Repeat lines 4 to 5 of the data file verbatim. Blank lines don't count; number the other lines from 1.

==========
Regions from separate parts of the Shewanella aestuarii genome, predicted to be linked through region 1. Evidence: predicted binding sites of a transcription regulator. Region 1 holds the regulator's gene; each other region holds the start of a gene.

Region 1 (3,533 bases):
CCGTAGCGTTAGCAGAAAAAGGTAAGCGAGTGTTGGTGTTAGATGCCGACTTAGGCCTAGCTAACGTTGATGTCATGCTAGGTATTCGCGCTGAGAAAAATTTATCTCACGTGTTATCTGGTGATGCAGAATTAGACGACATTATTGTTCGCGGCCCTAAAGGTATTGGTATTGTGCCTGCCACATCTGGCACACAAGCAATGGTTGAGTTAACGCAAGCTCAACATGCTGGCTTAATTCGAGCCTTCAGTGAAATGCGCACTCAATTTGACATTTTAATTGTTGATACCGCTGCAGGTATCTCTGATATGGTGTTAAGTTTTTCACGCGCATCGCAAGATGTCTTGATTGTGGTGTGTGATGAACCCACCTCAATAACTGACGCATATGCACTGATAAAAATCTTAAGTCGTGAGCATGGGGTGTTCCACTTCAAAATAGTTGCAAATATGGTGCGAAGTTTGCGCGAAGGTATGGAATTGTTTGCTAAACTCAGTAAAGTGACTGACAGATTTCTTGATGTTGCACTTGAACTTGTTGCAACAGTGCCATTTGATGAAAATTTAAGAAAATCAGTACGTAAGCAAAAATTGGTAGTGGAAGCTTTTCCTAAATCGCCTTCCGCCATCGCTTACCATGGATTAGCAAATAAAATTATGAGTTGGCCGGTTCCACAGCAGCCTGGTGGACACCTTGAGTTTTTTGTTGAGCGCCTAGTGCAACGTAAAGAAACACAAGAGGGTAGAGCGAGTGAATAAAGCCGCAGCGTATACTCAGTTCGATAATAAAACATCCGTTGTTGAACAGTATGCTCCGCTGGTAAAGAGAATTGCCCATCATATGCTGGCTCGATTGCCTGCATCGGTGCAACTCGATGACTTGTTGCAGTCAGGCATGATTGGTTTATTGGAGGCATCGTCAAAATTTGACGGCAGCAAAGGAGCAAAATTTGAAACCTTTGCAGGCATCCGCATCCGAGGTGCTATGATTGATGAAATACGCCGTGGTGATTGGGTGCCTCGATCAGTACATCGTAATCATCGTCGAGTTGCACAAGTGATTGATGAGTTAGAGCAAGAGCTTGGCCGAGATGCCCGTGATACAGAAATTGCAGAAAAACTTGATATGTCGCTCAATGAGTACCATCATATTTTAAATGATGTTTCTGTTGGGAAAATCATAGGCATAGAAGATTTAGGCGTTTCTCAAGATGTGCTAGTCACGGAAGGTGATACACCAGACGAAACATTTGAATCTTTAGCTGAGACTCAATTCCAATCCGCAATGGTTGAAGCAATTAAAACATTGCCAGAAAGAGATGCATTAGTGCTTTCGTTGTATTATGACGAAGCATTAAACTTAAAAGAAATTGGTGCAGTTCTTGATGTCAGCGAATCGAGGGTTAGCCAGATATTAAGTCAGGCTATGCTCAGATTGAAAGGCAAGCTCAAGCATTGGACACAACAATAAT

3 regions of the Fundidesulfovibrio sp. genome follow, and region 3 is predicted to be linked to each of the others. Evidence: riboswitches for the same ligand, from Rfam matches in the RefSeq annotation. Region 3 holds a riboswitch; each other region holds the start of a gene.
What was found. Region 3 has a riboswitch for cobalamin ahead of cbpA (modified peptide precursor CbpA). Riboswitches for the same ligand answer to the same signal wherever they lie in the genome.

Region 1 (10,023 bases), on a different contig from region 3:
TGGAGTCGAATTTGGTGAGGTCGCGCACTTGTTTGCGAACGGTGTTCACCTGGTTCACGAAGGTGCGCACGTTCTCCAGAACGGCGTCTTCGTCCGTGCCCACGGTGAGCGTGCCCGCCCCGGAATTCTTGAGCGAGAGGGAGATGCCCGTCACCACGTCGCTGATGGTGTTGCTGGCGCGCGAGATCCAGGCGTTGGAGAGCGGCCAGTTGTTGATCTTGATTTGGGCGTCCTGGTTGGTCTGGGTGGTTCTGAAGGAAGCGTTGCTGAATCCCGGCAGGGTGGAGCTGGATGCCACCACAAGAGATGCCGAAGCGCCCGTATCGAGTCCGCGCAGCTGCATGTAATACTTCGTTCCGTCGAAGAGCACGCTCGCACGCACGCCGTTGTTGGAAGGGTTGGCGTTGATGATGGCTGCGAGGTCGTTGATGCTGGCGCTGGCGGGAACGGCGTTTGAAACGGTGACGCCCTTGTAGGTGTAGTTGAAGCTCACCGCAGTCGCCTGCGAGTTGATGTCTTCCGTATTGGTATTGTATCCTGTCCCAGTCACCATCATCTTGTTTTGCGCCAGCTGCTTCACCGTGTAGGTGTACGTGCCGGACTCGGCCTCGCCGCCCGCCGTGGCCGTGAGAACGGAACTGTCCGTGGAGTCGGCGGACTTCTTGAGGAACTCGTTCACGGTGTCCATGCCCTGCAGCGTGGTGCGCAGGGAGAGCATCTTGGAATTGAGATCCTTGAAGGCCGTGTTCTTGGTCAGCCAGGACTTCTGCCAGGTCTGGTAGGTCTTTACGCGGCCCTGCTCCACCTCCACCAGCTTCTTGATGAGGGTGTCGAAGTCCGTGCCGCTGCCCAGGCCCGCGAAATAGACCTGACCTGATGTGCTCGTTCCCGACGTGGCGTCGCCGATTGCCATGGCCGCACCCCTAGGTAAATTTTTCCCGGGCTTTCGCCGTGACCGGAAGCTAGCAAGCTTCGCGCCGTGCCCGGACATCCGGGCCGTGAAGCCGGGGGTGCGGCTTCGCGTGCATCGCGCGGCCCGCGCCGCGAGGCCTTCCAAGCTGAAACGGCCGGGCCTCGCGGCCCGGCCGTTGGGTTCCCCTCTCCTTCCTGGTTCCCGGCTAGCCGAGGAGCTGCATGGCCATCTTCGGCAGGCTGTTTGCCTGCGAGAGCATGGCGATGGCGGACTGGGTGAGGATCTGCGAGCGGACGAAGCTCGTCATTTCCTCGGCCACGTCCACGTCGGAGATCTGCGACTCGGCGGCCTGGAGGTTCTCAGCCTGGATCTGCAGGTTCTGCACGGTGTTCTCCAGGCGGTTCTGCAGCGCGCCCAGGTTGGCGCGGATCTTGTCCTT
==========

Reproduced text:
3 regions of the Fundidesulfovibrio sp. genome follow, and region 3 is predicted to be linked to each of the others. Evidence: riboswitches for the same ligand, from Rfam matches in the RefSeq annotation. Region 3 holds a riboswitch; each other region holds the start of a gene.
What was found. Region 3 has a riboswitch for cobalamin ahead of cbpA (modified peptide precursor CbpA). Riboswitches for the same ligand answer to the same signal wherever they lie in the genome.